“The increase in harvest implies that we are gradually increasing our food security capacity as a region. We are also getting ready for expanded agri-business initiatives so that our farmers can benefit from this initiative,” he says.
Despite the success in managing the floods, challenges abound. The major issue is the constant clogging and blocking of canals from heavy siltation.
Mr. Joshua Mwangi, a banana farmer at Mrabani in Taveta, says the canals were in constant need of desilting. He pointed out that whenever it rained, tons of sands would flow with the waters from Tanzania and line the base. Over time, the canals become shallower and get invaded by invasive marine reeds that interfere with smooth flow of water.
He proposed the county water engineers filter the sand along the gullies before the water drains into the canals. He also suggested that the canals could be lined with concrete to ease the cleaning activities.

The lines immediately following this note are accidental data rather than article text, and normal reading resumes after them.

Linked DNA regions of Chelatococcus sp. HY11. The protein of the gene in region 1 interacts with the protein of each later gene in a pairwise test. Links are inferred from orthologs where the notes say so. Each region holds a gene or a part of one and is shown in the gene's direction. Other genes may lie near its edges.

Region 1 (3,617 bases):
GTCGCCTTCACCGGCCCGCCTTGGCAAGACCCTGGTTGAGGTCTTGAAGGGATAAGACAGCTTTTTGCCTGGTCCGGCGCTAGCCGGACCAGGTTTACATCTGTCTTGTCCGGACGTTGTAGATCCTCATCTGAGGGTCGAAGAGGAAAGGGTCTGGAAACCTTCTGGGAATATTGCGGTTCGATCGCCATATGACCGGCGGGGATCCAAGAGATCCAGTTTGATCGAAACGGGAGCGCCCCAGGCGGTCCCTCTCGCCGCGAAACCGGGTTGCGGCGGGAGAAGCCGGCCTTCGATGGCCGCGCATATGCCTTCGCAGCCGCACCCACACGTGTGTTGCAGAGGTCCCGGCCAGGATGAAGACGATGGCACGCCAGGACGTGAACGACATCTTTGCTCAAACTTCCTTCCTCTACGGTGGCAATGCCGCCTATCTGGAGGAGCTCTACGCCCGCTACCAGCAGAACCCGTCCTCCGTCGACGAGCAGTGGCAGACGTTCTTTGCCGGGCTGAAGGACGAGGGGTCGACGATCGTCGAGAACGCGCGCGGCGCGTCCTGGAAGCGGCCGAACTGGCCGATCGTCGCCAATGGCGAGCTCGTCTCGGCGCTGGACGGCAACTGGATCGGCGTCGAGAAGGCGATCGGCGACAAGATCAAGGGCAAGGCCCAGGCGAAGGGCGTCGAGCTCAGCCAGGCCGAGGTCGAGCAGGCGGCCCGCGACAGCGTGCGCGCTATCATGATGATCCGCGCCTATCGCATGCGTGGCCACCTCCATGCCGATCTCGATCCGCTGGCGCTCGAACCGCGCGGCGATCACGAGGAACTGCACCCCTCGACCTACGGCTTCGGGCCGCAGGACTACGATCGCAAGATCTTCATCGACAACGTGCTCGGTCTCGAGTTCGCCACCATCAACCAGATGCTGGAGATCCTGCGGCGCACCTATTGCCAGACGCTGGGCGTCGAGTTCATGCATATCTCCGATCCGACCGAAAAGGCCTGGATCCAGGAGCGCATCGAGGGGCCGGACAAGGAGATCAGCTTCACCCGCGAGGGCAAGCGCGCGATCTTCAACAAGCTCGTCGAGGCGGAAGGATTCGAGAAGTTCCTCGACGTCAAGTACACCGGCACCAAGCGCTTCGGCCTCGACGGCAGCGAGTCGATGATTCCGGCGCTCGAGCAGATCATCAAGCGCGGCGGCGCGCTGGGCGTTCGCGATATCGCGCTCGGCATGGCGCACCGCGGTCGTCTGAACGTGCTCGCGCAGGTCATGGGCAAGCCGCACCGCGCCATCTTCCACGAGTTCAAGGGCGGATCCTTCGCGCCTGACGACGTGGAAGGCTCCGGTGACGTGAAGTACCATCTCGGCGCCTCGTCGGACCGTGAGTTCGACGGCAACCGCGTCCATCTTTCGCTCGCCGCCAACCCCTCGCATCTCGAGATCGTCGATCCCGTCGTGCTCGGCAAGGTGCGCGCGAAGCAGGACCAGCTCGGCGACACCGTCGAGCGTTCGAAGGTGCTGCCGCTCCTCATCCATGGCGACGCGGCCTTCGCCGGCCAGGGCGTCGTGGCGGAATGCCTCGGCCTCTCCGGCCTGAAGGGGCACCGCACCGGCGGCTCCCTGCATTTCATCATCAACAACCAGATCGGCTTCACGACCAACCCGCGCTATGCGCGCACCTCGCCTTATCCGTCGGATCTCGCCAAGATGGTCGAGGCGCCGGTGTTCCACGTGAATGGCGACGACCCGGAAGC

“We have not had flooding here and we don’t want it to start. However, if it rains, all the sand ends up here. That means the canals must be desilted. The county needs to tap the sand before it gets in the canals,” he said.
In other places like Msengonyi, siltation has diverted water on a road making it hard for residents to use it.
Mwangoma admits desilting is a challenge and an expensive activity to undertake. He disclosed that the county was in talks with the farmers to have farmers’ committee to be in-charge of managing the canals as part of entrenching sustainability.
“This is a community led initiative by the farmers. They will manage the canals and keep it clean. The county will offer the overarching support towards this end,” he explained.
Mr. Peter Letemaki, a farmer, also urged the county to extend the canals to the farmers on the upper sides where the gradient was too high to allow the water to flow using gravity. He added that hundreds of farmers were using generators to pump water on their farms and this was eating into their profit margins.
“The farmers on the lower side irrigate their farms using the flow of gravity. Those on the other side must buy petrol for their generators. County needs to excavate more canals to move the water closer to them,” he proposed.
By Wagema Mwangi